Monthly Letter from the Rector

angie

Dear Friends in Christ,

I’ve recently taken up tweeting, but the truth is I’m not good at doing it regularly enough to gain lots of followers – I think I have about 100, whereas Russell Brand, for instance, has over 2 million.  I did though send out a tweet on 26th January from York Minster. Penny and I had just witnessed Bishop Libby’s consecration – we were captured on TV in the news bulletin too – and I tweeted “now everyone will want what Stockport has” with a picture of the Church’s first female Bishop. Of course, there were some who needed to register their disapproval, but overwhelmingly there was a call for more women bishops.

This month the 4th female bishop – The Revd Sarah Elisabeth (yes, with an ‘s’) Mullally, who is currently a Canon of Salisbury Cathedral – will be consecrated into her new role as Bishop of Crediton (in the Diocese of Exeter)  alongside the Ven Rachel Treweek, the future Bishop of Gloucester. Both women have had interesting careers before they were ordained, and bring a huge breadth of experience to their new roles: Bishop Sarah worked in the NHS before her ordination in 2001 and was made Dame Commander of the British Empire for her contribution to nursing and midwifery.

 As many of you will know, we were fortunate to welcome Bishop Libby to St Elisabeth’s on 7th June, and to discover what a gentle, impressive, lovely person she is.  She presided, of course, at the Civic Service of Blessing for Mayor Andy Verdeille. What a marvellous morning it was – the sun shone, the church was packed, the West Doors were open, the music was wonderful, the sermon thought-provoking, and dozens of people commented on what a warm and friendly congregation St Elisabeth’s folk were. Official photographs were taken, of course, and if you would like to view them, or print any, you can find them at www.fris.co.uk using the password ‘elisabeths’.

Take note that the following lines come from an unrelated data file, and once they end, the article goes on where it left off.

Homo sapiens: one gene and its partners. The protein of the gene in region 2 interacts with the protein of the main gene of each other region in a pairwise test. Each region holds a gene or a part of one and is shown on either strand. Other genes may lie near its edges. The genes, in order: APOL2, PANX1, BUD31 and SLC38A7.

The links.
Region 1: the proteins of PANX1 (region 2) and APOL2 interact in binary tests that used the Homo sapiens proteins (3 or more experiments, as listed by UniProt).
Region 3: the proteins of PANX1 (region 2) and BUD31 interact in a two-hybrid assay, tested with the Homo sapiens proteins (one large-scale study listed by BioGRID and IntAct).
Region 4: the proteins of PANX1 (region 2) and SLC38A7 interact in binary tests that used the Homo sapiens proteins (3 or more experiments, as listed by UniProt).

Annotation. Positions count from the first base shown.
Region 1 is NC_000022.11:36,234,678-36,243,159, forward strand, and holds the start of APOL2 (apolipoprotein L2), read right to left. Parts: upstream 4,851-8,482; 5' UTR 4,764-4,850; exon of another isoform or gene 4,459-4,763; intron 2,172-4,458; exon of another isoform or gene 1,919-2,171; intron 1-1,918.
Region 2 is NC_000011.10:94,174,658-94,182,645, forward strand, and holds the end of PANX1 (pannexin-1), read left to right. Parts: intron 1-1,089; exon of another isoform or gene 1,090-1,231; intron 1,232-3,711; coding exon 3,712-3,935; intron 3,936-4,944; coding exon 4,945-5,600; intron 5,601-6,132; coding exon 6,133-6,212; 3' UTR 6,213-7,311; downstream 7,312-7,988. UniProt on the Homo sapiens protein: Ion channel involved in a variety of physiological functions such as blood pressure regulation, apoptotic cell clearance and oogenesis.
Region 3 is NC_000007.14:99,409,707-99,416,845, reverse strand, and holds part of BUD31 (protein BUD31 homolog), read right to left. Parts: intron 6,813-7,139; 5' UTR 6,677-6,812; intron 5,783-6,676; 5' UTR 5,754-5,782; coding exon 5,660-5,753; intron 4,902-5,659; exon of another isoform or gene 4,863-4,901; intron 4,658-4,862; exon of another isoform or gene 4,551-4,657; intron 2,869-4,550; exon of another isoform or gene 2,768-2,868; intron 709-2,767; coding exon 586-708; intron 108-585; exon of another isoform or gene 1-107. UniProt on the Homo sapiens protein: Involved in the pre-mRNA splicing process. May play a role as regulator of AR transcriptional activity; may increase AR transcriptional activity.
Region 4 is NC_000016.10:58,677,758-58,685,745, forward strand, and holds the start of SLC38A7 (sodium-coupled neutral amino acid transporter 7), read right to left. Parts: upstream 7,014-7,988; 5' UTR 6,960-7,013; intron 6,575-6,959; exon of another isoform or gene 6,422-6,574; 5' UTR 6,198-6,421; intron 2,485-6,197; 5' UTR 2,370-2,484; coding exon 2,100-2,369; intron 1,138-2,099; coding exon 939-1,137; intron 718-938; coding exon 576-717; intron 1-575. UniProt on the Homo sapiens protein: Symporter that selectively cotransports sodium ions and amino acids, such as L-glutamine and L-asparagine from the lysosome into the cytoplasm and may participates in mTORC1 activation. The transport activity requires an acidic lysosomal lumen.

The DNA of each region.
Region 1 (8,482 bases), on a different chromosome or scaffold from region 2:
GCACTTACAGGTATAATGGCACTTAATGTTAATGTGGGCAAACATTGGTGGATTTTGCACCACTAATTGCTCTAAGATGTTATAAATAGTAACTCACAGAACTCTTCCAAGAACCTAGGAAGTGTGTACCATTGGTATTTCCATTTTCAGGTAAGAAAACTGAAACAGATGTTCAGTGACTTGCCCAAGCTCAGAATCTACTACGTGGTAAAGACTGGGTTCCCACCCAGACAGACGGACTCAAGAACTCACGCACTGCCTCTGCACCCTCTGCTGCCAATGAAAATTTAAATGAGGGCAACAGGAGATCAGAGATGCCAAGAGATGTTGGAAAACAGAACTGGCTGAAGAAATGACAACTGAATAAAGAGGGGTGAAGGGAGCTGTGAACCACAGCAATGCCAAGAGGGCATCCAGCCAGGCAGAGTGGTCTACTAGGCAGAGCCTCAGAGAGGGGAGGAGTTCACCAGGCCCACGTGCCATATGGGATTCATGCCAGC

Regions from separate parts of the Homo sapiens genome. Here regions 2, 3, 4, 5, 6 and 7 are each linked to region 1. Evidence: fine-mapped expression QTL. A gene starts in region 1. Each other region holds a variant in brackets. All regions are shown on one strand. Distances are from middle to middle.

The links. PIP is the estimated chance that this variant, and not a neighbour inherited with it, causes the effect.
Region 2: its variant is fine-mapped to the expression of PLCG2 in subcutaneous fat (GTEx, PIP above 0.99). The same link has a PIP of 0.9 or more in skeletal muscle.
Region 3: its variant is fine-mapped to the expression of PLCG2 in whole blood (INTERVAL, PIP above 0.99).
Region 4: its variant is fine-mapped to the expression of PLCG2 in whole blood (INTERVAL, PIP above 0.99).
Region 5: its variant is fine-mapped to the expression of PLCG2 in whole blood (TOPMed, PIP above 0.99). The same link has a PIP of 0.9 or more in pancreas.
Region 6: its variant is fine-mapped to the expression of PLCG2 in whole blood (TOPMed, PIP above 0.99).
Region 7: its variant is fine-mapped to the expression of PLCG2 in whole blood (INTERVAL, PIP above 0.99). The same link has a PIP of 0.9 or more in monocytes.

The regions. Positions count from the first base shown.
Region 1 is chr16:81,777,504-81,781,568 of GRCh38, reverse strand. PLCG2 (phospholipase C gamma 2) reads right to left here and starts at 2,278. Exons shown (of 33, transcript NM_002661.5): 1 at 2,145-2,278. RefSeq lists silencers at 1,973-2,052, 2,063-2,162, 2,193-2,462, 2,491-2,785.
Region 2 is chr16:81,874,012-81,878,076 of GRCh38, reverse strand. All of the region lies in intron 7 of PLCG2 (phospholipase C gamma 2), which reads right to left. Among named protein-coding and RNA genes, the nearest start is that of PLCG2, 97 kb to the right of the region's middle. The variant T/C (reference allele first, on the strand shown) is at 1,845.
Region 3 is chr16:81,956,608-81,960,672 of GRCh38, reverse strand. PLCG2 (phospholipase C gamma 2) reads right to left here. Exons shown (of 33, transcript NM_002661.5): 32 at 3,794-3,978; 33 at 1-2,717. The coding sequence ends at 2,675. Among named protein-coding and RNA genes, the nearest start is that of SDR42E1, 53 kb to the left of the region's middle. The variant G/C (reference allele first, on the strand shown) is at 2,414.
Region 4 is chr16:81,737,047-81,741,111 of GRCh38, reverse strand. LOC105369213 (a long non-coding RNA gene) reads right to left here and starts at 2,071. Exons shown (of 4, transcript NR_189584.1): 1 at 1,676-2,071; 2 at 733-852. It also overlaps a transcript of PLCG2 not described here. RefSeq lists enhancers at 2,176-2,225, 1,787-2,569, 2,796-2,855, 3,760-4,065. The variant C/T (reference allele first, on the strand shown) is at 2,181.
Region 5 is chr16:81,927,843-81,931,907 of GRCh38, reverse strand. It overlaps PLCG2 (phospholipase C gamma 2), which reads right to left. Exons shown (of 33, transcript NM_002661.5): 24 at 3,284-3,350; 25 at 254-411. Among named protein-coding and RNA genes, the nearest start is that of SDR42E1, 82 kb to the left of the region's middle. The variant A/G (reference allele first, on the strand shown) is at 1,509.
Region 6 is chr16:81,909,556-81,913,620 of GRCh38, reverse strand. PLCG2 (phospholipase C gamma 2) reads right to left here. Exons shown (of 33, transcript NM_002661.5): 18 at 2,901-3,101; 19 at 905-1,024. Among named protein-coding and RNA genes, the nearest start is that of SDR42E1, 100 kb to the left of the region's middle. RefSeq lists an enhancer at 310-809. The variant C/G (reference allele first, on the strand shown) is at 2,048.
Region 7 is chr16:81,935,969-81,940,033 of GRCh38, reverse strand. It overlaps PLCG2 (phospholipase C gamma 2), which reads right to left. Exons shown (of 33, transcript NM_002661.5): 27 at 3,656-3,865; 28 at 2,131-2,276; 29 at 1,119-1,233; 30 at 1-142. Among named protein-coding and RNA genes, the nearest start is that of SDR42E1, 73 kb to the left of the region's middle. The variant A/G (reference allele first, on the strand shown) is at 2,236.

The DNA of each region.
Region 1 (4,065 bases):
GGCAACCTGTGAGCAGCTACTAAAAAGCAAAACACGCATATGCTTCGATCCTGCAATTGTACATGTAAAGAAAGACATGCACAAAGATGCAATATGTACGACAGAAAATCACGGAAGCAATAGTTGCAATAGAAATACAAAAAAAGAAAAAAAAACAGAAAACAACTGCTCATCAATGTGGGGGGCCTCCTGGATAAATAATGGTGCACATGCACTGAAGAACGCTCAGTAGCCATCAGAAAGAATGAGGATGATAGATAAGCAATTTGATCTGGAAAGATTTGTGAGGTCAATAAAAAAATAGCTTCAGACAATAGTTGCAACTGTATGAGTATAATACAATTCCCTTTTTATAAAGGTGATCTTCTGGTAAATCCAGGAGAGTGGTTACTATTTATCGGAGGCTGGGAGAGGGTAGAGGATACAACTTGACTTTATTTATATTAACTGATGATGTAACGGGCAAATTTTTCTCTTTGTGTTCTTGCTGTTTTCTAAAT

On 21st June we unexpectedly welcomed another famous visitor to church. Her name is Kim Phúc, she is Vietnamese, now living in Canada. When she was 9 years old, Kim was possibly the most famous person in the world. She and her brothers had been the victims of a horrendous napalm bomb, dropped on her village 23km outside Saigon; the bomb burned the skin off 75% of her body, and as she ran naked, crying, her arms burning and outstretched, along the road, she was photographed by Nick Ut. That arresting image is the second most often viewed photograph of all time – you might be able to recall it, if not you can find it online very easily. Kim has spent years of her life in and out of hospitals, and today is a UNESCO Ambassador for Peace.

In her early adult life Kim became a Christian – she told me how God saved her – and she now spends her life travelling, talking and praying for world peace, and supporting children who are victims of war through The KIM Foundation Nick Ut continues to document her life. It was a humbling and unexpected privilege to have them both at St Elisabeth’s to share in our worship, and such a shame we could not have heard more from this remarkable woman of peace.

Instead, perhaps we can keep all these women in our prayers, as they work for the common good under the media spotlight.  And let us keep one another in our prayers too, as each of us tries to live our lives in response to the love of God which is poured out on us.

God bless you all,

Angie

Images: Jerry Clifford ©